Feb. 23, 2016 By Christian Murray
Developers who had a Woodside Avenue project approved against the community’s wishes several years ago are now asking for help to push back their construction deadline.
The Board of Standards and Appeals gave the go-ahead to a development company to construct a seven-story, 27-unit apartment complex at 64-01 Woodside Ave. in 2011, overcoming the objections of Community Board 2 and Councilman Jimmy Van Bramer.
Joe Conley, who was chairman of Community Board 2 at the time, said that a one-family house was torn down in order for the seven-story development to proceed.
Last week, a representative for the developer went before CB 2’s Land Use Committee and said the builder ran out of time completing the project and is seeking the approval of the BSA to grant it an extension so it could get a certificate of occupancy.
The Board was not sympathetic given the project’s storied history.
Developers first approached the BSA because of the 2011 Sunnyside-Woodside Rezoning, which rezoned their 64-01 Woodside Ave. property from R6 to R5D. That decreased the number of apartments permitted on the site from 27 to 17, according to BSA records.
The developer, working under the name 64-01 Woodside Realty, had rushed to get the building up before the rezoning and obtained a foundation permit on June 24, 2011. However, by the time the rezoning was adopted on July 28, the owner had not completed the foundations and a stop work order was issued.
Therefore, the developers applied to the BSA seeking permission to build 27 units instead of the 17 permitted under the new R5D zone. They told the BSA that the loss of ten units would have reduced the annual rental income from approximately $713,000 to $316,000, and there would be “costly and burdensome design solutions” to fix the structure.
The BSA sided with the developer and granted the 27 units. The developer had two years to complete the job.
According to attorney Hilary Atzrott of Sheldon Lobel, construction was expected to be completed by Dec. 13, 2013 and 97 percent of it was completed by that time.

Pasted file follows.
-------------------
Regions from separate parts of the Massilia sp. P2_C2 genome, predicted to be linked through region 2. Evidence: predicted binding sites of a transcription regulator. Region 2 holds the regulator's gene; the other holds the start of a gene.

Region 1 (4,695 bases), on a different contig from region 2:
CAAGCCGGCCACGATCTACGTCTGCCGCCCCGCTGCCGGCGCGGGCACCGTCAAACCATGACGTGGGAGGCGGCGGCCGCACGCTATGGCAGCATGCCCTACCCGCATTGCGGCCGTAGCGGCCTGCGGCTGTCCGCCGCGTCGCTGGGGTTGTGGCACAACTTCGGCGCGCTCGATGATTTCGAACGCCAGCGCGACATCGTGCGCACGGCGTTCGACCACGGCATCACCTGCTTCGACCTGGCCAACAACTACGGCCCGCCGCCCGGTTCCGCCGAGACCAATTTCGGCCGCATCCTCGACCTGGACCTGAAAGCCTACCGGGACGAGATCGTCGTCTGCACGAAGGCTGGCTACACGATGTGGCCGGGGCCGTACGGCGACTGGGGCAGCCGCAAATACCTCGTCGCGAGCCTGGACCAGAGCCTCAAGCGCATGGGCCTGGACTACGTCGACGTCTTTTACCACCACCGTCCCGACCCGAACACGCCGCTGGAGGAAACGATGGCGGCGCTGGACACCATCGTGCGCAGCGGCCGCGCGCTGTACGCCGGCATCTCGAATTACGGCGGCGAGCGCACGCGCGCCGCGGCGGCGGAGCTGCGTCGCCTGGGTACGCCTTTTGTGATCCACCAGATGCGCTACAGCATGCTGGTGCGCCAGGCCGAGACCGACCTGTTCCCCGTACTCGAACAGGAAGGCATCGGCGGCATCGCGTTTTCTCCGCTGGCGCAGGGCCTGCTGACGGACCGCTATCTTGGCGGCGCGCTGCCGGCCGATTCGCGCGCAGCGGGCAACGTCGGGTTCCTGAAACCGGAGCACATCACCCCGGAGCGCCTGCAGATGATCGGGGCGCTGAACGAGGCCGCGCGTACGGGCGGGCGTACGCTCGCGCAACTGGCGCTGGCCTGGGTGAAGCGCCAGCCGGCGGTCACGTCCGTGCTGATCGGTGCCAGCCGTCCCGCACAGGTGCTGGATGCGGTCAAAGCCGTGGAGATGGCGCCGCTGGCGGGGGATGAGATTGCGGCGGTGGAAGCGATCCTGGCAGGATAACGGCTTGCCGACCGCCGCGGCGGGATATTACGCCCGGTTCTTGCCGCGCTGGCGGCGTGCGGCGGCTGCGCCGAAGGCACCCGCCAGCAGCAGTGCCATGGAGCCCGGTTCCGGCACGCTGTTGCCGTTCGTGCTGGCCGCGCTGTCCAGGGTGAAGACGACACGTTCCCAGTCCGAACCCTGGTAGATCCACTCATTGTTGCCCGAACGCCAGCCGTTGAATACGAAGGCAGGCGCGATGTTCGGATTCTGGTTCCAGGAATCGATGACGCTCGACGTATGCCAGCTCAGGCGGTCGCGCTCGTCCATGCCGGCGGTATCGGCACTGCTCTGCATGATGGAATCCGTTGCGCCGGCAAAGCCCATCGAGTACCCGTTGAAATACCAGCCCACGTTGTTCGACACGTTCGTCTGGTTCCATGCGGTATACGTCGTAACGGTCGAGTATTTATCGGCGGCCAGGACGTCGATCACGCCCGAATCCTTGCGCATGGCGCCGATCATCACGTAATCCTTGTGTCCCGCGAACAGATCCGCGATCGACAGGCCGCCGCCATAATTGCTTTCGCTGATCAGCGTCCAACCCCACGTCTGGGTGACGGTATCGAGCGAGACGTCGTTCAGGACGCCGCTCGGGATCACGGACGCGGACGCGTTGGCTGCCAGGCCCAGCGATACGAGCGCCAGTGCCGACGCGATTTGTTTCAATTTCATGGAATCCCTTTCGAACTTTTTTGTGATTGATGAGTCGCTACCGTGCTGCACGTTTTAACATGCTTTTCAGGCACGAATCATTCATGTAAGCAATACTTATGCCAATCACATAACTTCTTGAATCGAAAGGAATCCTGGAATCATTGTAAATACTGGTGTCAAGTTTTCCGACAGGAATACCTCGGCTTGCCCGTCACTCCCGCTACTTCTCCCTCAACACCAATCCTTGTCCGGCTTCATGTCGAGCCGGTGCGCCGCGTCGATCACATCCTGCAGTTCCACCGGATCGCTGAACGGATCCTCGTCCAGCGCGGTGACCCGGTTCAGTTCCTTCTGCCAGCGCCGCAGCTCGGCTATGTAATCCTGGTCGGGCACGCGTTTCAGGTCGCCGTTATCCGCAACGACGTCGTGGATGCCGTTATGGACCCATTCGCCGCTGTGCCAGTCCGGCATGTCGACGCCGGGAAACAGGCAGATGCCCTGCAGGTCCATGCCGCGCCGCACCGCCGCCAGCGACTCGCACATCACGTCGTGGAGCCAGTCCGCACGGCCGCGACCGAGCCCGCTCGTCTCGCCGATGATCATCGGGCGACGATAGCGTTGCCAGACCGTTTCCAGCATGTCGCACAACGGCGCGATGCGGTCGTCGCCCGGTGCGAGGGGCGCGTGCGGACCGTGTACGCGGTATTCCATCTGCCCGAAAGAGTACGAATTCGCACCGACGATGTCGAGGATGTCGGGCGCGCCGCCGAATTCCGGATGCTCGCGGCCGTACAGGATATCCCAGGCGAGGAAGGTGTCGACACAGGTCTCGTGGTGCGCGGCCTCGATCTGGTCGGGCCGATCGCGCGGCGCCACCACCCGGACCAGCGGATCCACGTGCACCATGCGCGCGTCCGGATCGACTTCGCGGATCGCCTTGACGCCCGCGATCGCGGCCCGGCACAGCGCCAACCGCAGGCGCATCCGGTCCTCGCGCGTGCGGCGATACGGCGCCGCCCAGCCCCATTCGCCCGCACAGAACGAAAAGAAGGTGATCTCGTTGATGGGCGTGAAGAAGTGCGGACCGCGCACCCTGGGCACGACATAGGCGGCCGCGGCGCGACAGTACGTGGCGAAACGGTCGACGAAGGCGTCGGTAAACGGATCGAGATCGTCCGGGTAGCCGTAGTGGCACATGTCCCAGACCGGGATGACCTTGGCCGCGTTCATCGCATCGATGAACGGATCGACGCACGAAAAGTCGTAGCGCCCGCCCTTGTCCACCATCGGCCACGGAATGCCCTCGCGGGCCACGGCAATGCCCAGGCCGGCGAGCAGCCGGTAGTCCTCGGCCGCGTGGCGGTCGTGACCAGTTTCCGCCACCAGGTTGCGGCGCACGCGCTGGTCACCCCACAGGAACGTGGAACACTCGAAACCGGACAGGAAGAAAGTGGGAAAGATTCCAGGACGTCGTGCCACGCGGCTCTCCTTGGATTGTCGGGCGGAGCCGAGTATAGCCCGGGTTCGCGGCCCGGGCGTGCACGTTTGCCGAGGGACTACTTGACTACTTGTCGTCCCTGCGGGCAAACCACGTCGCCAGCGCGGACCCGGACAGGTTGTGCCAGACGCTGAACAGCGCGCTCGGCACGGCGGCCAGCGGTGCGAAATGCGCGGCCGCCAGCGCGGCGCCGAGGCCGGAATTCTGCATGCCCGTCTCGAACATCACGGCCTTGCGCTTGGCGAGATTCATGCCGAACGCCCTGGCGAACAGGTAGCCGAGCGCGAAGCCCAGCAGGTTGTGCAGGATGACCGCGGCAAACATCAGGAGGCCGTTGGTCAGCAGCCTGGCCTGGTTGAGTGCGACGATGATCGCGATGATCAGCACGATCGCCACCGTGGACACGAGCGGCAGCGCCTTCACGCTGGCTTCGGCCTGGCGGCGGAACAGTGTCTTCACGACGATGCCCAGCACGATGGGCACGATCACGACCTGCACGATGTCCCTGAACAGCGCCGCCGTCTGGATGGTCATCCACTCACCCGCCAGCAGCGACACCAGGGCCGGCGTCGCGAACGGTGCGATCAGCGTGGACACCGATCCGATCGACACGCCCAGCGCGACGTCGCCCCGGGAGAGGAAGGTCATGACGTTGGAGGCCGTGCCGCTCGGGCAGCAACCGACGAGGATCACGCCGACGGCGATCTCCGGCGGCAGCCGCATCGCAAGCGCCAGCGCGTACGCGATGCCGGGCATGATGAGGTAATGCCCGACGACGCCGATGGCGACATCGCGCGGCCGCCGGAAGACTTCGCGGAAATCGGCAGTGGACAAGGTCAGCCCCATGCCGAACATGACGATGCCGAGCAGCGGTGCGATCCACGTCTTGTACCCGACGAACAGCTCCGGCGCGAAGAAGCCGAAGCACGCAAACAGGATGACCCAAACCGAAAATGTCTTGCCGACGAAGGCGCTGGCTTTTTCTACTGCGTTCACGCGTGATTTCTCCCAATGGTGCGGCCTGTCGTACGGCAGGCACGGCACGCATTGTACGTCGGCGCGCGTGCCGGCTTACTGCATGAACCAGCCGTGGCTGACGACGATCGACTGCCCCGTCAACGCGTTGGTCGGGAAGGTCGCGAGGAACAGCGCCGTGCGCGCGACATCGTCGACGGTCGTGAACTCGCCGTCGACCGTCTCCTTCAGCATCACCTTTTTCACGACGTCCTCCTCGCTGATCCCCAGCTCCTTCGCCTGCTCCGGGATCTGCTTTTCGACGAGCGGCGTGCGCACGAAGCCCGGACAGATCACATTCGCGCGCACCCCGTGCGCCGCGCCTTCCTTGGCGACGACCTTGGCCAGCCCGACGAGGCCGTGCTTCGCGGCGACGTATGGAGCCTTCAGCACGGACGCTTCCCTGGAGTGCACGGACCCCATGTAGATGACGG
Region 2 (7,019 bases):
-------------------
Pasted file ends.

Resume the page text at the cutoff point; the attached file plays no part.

Atzrott said that the developers were unable to hook up the sewage lines and only received the approval to do so in 2014. She said they applied during the two-year construction period granted by the BSA.
“Are you aware of the history of this site?” Conley, a public member of CB 2’s Land Use Committee, asked the attorney. “The demonstrations that were held at the site, the disingenuous developer.”
The attorney said she had represented her client for a year and was unsure of what Conley was referring to.
However, her firm represented the 64-01 Woodside Realty in 2011 when the BSA approved the developer’s plans.
Atzrott said it would be an injustice if the developer could not get the BSA extension. She said that more than $4 million has been spent, a seven-story building has almost been completed and it would be wrong for the building to sit vacant in the community.
Conley shot back claiming that it was an injustice to the community when the developer tore down the house to put up so many units on the site.
“The BSA is a joke in this community – a rubber stamp,” Conley said, referring to the 2011 decision. “A toothless tiger.”
However, despite the frustration, the Committee members felt that it makes more sense to have a viable building than a vacant one.
The Committee also noted deficiencies such as a lack of trees surrounding the property and requested to speak to the owner(s) at the next meeting before making a recommendation.
Atzott said that she would try to arrange it.
The Board’s recommendation would only be advisory, as it was in 2011.
Meanwhile, Van Bramer expressed disappointment with the entire four-year saga.
“The BSA too often pays little attention to the voices of our communities, not only in Woodside but throughout our city,” she said. “Large buildings are completely inappropriate on this stretch of Woodside Avenue.”
He said that he is looking to pass a series of bills to reform the BSA that will make community input and feedback a central focus.